From the very beginning, Klein was fixated on monochrome paintings. Initially he painted them in a variety of colors, but he was unhappy with what he felt was a superficial effect and so he narrowed his concentration to “Yves Klein” blue. For him, the hue was more than just color; it was dimensionless, representing sky, water and space, in short, the immaterial world. The quest for immateriality was central to Klein’s oeuvre and his more conceptual pieces (the release of 1001 blue balloons in Paris, The Void exhibition consisting of an empty art gallery and the sale of “immaterial pictorial sensitivity zones,” empty space he “sold” in a transaction involving the exchange of gold ingots for a receipt, which the purchaser then burned, leaving the artwork to exist only in memory) are natural outgrowths of this attitude.
A showman and master of self-promotion, Klein operated in what seems like a perpetually manic state, with a finger in all manner of different art “pies.” One senses the urgency in him. Perhaps, on some level he knew his time was limited, or maybe it was, in fact, the creative fire burning within that cut his life short. His extensive writings, the many plans and maquettes he produced reveal a holistic approach to art (as well as a more than passing interest in science) and faced with all this, I couldn’t help thinking of Leonardo da Vinci.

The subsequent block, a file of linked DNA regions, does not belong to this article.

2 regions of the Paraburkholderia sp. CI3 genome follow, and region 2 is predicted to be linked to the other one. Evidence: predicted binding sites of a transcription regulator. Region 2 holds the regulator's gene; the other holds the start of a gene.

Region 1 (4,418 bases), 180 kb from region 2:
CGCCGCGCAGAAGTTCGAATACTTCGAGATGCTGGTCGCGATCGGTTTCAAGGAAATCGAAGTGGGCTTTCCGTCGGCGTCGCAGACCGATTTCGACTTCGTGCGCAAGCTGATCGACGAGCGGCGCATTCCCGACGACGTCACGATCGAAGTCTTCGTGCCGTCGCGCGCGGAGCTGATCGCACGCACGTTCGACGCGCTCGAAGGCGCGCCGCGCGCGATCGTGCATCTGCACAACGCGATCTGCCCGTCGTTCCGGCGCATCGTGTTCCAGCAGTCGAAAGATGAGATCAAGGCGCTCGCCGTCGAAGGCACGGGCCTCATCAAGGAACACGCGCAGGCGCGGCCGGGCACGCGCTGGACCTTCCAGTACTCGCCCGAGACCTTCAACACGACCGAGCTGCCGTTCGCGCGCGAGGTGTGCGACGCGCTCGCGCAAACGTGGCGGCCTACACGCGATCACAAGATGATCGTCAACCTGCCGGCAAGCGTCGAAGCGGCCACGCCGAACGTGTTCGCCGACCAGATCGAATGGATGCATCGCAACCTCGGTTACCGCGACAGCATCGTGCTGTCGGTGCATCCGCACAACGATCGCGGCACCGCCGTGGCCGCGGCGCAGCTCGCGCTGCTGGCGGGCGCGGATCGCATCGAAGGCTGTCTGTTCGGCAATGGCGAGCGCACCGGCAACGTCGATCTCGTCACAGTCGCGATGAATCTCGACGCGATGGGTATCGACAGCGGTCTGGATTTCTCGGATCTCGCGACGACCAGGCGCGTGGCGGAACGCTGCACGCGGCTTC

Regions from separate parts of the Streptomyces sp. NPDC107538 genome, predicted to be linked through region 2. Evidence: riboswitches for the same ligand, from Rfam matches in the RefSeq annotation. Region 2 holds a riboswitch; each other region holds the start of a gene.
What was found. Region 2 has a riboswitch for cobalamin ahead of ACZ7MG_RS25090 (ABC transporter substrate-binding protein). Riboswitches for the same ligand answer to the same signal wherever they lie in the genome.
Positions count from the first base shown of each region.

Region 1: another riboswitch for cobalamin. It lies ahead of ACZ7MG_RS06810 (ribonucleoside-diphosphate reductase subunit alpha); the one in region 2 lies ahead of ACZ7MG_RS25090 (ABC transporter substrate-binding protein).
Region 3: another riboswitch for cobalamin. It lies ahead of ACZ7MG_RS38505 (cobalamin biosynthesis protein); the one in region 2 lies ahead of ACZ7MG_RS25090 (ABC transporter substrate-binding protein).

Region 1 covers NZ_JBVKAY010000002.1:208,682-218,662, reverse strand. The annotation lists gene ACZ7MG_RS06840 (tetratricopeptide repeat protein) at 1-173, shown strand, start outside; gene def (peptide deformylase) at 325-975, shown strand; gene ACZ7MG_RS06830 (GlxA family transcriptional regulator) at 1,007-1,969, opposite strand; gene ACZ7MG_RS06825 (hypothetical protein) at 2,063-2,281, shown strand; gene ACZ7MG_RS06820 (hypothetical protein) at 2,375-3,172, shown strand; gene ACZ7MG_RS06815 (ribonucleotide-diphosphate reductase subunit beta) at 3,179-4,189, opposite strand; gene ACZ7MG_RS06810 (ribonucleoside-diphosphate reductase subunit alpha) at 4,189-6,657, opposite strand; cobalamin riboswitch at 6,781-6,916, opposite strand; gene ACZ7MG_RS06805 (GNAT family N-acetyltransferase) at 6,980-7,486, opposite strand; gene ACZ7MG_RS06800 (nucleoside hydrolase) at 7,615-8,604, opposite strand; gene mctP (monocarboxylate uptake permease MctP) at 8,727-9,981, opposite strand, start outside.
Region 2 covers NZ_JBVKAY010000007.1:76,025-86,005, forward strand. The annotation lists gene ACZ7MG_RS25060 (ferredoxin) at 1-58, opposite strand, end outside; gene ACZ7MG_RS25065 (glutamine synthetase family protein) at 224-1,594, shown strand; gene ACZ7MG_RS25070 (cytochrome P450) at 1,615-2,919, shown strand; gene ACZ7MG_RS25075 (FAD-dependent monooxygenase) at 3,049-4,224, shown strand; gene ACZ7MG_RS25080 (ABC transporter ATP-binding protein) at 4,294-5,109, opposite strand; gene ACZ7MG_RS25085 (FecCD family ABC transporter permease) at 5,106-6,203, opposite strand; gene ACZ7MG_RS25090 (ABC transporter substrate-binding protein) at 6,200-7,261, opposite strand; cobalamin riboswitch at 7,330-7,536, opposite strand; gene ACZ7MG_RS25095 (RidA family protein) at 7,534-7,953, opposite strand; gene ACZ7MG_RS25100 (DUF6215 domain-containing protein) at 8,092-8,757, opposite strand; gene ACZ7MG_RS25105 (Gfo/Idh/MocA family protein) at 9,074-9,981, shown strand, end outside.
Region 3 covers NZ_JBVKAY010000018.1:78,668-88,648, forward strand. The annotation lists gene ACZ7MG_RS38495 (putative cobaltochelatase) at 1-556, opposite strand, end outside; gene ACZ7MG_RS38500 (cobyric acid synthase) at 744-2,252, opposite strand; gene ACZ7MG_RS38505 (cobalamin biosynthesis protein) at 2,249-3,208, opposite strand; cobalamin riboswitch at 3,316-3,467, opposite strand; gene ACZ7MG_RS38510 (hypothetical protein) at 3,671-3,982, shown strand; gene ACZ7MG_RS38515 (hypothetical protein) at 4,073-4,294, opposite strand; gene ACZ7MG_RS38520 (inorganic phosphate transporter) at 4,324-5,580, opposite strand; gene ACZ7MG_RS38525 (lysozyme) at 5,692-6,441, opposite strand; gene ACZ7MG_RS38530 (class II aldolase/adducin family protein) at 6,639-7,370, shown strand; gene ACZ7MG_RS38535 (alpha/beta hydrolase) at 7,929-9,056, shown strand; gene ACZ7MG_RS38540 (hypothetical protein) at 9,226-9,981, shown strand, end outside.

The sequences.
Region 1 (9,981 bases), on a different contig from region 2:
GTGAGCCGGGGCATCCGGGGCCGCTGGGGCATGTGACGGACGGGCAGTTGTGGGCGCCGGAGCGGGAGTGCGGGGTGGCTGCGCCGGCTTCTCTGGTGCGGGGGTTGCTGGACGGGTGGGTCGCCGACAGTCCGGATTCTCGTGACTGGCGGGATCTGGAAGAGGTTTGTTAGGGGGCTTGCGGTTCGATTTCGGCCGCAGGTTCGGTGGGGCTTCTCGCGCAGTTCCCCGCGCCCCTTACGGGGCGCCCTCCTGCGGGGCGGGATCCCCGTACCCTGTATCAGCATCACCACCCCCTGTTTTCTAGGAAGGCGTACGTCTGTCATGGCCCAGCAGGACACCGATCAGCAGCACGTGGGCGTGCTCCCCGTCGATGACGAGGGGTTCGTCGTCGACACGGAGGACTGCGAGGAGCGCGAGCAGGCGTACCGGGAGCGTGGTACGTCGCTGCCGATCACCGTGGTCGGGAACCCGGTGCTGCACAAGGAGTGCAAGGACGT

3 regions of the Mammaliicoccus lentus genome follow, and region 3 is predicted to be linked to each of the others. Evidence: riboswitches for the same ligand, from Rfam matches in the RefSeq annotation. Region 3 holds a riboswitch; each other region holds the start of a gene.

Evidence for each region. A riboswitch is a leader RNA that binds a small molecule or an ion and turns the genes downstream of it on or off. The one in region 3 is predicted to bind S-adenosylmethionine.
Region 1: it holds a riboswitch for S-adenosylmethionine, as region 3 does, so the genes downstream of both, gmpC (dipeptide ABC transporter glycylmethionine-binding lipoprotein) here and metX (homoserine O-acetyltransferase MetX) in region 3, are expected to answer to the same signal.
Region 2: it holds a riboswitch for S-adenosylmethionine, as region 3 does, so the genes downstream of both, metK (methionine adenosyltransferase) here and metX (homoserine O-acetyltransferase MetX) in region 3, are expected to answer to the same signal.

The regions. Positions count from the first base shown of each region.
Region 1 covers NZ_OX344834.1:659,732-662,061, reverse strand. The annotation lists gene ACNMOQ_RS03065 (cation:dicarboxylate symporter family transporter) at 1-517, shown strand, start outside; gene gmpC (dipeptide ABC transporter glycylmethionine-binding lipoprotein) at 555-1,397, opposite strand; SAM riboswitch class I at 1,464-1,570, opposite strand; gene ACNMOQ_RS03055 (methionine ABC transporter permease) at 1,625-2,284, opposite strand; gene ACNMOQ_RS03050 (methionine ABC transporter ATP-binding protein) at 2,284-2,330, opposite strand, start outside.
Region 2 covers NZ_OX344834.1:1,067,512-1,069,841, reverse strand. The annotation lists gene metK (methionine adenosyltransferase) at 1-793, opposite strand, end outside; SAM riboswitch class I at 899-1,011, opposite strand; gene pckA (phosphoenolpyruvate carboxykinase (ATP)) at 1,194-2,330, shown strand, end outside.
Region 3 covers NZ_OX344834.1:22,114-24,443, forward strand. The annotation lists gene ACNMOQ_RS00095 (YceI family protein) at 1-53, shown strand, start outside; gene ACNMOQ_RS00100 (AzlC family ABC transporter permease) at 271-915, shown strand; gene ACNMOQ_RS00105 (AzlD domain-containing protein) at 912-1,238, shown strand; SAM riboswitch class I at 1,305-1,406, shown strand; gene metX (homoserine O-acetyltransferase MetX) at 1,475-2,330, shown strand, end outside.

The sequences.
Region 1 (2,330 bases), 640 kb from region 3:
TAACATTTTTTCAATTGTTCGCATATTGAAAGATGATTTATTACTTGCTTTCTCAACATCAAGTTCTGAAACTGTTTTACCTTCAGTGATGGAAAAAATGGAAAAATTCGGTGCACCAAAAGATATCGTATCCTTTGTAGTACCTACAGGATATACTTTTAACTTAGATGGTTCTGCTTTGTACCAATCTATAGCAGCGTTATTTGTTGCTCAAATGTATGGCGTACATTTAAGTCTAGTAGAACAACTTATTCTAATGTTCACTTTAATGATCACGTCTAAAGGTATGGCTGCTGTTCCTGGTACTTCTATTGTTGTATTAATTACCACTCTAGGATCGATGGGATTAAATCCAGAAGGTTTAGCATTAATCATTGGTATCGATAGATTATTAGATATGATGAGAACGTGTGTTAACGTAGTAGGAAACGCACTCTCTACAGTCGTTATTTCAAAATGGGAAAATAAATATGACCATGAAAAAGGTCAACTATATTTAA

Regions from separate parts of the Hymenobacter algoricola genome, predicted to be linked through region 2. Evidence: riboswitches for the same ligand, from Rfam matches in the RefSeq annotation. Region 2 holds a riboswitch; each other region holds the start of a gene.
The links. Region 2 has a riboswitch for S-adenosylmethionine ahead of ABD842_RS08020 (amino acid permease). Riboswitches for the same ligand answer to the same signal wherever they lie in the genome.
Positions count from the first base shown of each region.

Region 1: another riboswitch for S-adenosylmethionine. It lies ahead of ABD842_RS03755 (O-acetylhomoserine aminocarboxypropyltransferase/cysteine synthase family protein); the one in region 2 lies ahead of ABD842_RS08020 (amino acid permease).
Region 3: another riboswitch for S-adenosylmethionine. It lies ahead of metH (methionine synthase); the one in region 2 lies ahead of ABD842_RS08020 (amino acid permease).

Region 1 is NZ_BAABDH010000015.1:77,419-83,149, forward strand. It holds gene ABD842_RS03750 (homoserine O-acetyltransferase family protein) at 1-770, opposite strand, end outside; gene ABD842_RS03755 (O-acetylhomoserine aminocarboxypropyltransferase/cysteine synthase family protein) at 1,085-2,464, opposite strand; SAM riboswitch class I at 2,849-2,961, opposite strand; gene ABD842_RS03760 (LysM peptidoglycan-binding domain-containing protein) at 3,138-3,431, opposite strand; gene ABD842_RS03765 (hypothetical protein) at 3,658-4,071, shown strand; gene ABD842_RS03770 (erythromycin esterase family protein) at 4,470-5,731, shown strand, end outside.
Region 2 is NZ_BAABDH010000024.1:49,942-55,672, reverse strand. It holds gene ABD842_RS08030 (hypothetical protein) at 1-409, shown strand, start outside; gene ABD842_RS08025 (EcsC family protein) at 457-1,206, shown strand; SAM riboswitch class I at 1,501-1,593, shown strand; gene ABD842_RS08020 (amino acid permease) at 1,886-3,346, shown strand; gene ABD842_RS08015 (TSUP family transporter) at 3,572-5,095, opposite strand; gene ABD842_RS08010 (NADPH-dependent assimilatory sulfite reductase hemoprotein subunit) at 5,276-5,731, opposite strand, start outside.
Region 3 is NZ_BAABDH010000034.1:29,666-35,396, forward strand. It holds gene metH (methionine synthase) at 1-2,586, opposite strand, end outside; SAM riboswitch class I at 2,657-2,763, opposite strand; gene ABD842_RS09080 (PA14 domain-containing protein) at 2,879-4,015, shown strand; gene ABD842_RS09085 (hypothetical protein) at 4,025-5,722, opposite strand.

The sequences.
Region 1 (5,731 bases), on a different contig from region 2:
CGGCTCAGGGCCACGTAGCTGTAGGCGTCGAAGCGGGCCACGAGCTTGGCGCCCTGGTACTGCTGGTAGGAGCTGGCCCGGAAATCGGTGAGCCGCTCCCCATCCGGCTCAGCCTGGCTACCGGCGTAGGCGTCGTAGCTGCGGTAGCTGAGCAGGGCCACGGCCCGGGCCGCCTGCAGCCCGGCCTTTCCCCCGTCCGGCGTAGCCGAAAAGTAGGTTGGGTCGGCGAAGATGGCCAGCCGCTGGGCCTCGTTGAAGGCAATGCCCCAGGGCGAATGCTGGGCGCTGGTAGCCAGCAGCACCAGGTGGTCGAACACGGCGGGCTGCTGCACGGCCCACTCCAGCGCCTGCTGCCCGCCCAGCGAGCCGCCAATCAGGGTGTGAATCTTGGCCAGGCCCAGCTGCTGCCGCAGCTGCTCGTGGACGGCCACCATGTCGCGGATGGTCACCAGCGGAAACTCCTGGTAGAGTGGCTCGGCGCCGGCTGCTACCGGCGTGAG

As Klein ventured more into spirituality, he expanded his monochrome palette to include gold leaf, which symbolized the passage towards immateriality, and pink, representing flesh, thereby creating a potent trinity. In addition, he produced, fire paintings, “cosmogonies” (plant and rock impressions) and the infamous “anthropometries” in which nude models (“living paint brushes”) were coated with paint and dragged or laid across the painting surface.
Klein also created sponge reliefs and sponge sculptures—sponges, which he initially used to apply paint, became important symbols for him. Their absorption of paint made manifest his concept of the “impregnation” of the material with the immaterial. He planned to float the sponges in the air (levitation being another form of immateriality) using a combination of helium and electromagnets, but never did. He also collaborated on kinetic sculptures with the sculptor, Jean Tinguely, and took plaster casts of well-known items (human torsos, the Victory of Samothrace, a globe) coating them in IKB.